Thermal Phenomena in Nanoscale Transistors

[+] Author and Article Information
Eric Pop

Department of Electrical Engineering, Stanford University, Stanford, CA 94305

Kenneth E. Goodson

Department of Mechanical Engineering, Stanford University, Stanford, CA 94305goodson@stanford.edu

J. Electron. Packag 128(2), 102-108 (Dec 14, 2006) (7 pages) doi:10.1115/1.2188950 History: Received January 21, 2005; Revised December 14, 2006

As CMOS transistor gate lengths are scaled below 45nm, thermal device design is becoming an important part of microprocessor engineering. Decreasing dimensions lead to nanometer-scale hot spots in the drain region of the device, which may increase the drain series and source injection electrical resistances. Such trends are accelerated with the introduction of novel materials and nontraditional transistor geometries, like ultrathin body, surround-gate, or nanowire devices, which impede heat conduction. Thermal analysis is complicated by subcontinuum phenomenan including ballistic electron transport, which reshapes the hot spot region compared with classical diffusion theory predictions. Ballistic phonon transport from the hot spot and between material boundaries impedes conduction cooling. The increased surface to volume ratio of novel transistor designs also leads to a larger contribution from material boundary thermal resistance. In this paper we survey trends in transistor geometries and materials, from bulk silicon to carbon nanotubes, along with their implications for the thermal design of electronic systems.

Copyright © 2004 by IEEE
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Figure 1

Trends of on-chip power density for the past 10+ years. Note the vertical axis is logarithmic and the horizontal one (years) is linear. By comparison, typical power densities for a hot plate and a rocket nozzle are listed, while the surface of the sun puts out approximately 7000W∕cm2. The solid line marks an exponential trend. (Data compiled by F. Labonte, Stanford.)

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Figure 2

False-color Transmission Electron Microscopy (TEM) cross-section of a future-generation strained silicon-on-insulator (SSOI) transistor. Image courtesy IBM.

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Figure 5

Evolution of transistor designs from traditional bulk silicon (a) to (strained) silicon or germanium on insulator (b), to multiple-gate or FinFET devices (c). Non-traditional device designs like (b) and (c) introduce more complicated geometries and lower thermal conductivity materials, making heat removal more difficult. The gate length (currently near 50nm) is expected to be scaled to the 10nm range, while the semiconductor film and “fin” thickness of (b) and (c), respectively, are approximately one third to one half the gate length. Figure (c) is from the technology roadmap (ITRS) (1).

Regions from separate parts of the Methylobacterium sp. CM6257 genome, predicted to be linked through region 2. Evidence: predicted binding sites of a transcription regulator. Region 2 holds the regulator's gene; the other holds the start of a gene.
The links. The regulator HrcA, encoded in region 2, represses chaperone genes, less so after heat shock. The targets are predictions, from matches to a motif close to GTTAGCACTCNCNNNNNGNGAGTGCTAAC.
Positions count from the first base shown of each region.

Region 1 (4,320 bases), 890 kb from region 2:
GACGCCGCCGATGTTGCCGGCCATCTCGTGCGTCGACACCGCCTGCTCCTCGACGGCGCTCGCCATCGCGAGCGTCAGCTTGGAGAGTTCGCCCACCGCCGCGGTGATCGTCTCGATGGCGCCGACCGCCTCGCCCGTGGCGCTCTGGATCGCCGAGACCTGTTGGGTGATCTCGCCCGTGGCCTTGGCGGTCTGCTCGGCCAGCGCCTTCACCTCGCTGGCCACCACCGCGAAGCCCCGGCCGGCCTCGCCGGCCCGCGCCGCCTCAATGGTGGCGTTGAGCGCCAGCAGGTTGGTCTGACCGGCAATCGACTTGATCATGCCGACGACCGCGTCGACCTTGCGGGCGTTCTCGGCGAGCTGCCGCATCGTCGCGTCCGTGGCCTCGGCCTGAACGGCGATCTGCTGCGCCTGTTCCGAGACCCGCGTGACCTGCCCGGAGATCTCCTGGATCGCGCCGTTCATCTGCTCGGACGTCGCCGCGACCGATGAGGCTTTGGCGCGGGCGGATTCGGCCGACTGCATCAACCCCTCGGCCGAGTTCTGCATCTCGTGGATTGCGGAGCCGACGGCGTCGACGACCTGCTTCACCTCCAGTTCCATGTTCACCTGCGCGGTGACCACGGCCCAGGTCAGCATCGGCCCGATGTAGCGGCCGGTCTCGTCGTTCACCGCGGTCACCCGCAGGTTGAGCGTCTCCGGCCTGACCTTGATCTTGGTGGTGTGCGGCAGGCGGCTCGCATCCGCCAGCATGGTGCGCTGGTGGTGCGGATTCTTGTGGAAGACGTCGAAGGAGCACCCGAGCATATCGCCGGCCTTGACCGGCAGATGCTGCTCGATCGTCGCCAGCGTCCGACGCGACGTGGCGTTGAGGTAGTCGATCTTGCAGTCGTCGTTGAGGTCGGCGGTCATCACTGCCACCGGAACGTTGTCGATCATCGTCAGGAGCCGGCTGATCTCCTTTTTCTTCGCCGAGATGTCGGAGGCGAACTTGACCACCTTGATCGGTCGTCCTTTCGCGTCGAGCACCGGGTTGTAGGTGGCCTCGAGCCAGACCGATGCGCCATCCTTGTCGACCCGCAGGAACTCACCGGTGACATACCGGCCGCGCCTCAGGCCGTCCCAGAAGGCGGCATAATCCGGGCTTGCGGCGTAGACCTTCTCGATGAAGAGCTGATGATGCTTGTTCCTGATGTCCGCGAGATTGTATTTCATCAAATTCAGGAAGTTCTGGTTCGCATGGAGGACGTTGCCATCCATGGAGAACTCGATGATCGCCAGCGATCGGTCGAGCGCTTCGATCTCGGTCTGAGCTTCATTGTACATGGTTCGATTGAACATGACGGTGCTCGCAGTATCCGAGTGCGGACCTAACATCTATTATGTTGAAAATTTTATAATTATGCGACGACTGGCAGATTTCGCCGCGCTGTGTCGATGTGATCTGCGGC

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Figure 3

Phonon dispersion in the (100) direction of silicon (a) and computed net (emission minus absorption) phonons generated by Joule heating (b). The symbols in (a) are from neutron scattering data and the lines are a quadratic fit (14). Solid lines are for longitudinal, and dashed lines are for transverse phonons. Optical modes are above and acoustic modes have energies below approximately 50meV, respectively. Note the vertical axes are matched (E=ℏω) to facilitate comparison of the dispersion and generated modes.

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Figure 4

Snapshot of electron transport in a future-generation thin-body silicon-on-insulator (SOI) device simulated with the Monte Carlo code MONET (13,15). The color scale is the electron energy in eV and the device dimensions are in nm.

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Figure 6

Estimated reduction in silicon and germanium thin film thermal conductivity due to phonon boundary scattering alone (i.e., no confinement). Thin silicon films suffer from a stronger reduction in thermal conductivity (vs germanium) due to the longer bulk silicon phonon mean free path (30).

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Figure 7

Thin film transistor thermal resistance model (also see Fig. 5). The dark gray areas represent the metalized gate and contacts, the light gray is the surrounding oxide insulator (21,30).

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Figure 8

Suspended silicon nanowire field effect device fabricated with electron beam lithography and a buffered HF underetch (40). The cross section of the wire is 23×80nm. The confined dimensions significantly alter both current and heat transport through the wire.

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Figure 9

Current-voltage characteristics of a 3μm long metallic single-wall carbon nanotube up to breakdown by oxidation (burning) in air, when the middle of the SWNT reaches about 600°C at 15V bias. The data (symbols) and inset (AFM image showing place of breakdown) are from Ref. 43. The model (solid line) is described in Ref. 47.



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